Hershey Company (NYSE:HSY) known for its sweet confections announced on Monday cost cutting measures that will trim 500-600 jobs from their operations or somewhere around 5% of total headcount. Furthermore, the company plans to spend about $250 million to $300 million modernizing and expanding some of their factories to help them compete on a global level, as competitor Cadbury was recently bought by Kraft (KFT) creating a global chocolate force. Most of the budget for facility expansion will be destined for Hershey’s West Hershey, PA plant. Current estimates show this “realignment” saving between $60 million and $80 million annually, but those savings are not expected to be realized until 2014. In the interim, the company is estimating initial restructuring costs of $140 million to $170 million over the next three years.
Obviously, Hershey’s is feeling the pressure to up their game as they are comparably much smaller than the soon to be combined Cadbury and Kraft venture, and Hershey’s has termed this effort the “Next Century” project alluding to the future of the company. The reduction in headcount will come from Hershey’s more than a century old plant in Hershey, PA and they will shift more production to its newer plant in West Hershey built in 1992. Interestingly, as the company undertakes this expansion of its facilities and distribution channels it is also firing a sizable portion of its workforce. Perhaps it sees the reduced headcount as a way to better handle financing the expansion, and it may slowly hire workers back as conditions warrant. The company also reaffirmed previous guidance to come in right around analysts’ estimates when excluding charges: EPS of $2.47 to $2.52 and sales growth of 6% to 7%.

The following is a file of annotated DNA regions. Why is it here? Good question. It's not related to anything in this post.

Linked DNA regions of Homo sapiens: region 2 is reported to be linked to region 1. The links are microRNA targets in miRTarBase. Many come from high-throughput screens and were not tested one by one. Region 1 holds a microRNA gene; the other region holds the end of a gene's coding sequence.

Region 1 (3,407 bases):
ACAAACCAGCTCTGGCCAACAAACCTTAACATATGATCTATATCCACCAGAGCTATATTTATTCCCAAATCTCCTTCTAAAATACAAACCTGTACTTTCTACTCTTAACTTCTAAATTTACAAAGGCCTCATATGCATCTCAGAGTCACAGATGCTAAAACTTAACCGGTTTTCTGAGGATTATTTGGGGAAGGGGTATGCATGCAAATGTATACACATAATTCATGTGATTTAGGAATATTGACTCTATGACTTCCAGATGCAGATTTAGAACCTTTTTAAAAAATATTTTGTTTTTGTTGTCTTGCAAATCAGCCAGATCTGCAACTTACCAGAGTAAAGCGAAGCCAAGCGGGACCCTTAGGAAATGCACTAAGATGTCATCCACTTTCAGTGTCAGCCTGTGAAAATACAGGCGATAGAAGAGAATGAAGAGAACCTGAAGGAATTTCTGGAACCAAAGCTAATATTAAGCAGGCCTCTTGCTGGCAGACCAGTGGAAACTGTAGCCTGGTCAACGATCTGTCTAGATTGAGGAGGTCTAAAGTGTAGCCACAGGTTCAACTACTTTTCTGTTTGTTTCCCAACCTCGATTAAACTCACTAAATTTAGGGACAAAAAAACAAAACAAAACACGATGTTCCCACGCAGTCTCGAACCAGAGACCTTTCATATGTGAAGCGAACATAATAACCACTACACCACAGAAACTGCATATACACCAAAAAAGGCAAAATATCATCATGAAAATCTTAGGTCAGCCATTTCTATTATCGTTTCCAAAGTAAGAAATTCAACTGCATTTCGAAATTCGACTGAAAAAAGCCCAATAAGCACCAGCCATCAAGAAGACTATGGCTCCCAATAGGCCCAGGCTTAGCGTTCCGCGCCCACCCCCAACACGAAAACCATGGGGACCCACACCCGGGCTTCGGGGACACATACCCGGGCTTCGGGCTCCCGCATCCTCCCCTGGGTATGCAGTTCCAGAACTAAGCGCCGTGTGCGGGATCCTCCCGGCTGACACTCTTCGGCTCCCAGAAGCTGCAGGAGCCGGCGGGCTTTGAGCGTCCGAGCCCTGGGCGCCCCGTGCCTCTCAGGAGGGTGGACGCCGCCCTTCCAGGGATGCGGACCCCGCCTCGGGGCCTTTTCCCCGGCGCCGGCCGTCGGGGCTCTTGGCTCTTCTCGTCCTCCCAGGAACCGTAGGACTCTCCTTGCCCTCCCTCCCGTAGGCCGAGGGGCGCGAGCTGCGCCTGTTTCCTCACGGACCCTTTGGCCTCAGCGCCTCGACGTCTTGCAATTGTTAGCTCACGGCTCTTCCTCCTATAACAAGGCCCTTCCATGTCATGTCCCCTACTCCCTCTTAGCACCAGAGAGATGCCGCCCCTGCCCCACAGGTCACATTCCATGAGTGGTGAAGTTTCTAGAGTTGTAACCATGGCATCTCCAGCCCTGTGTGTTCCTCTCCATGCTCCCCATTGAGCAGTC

Hershey’s stock opened this morning slightly higher and has tailed off through the morning, but for the year the stock has appreciated 42% already. Hershey’s performance trounces that of the broad market index as the S&P 500 has fallen about 1.5% so far in 2010. As of this week, we have reaffirmed our Fairly Valued or neutral rating on HSY shares, but according to our methodology the stock is starting to look overbought. For example, over the past ten years HSY has historically traded for 18.7x and 25.8x times cash earnings, but at the current price level it is near the high end of that range at 22.7x. Furthermore, the current price-to-sales multiple of 2.05x is above the historically normal range of 1.47x to 2.0x. Based on these and other fundamental valuation metrics, we may be inclined to downgrade Hershey to Overvalued in an upcoming report.
The company is facing a tougher global competitive landscape with Kraft targeting the confectioner market, and they are forcing Hershey to jolt into action. The “New Century” restructuring effort is likely necessary to compete, but it will also be costly in the near term. If the stock was trading in the low $40’s it would be one thing, but the stock has already performed very well lately and we cannot get excited about this stock at the current price level.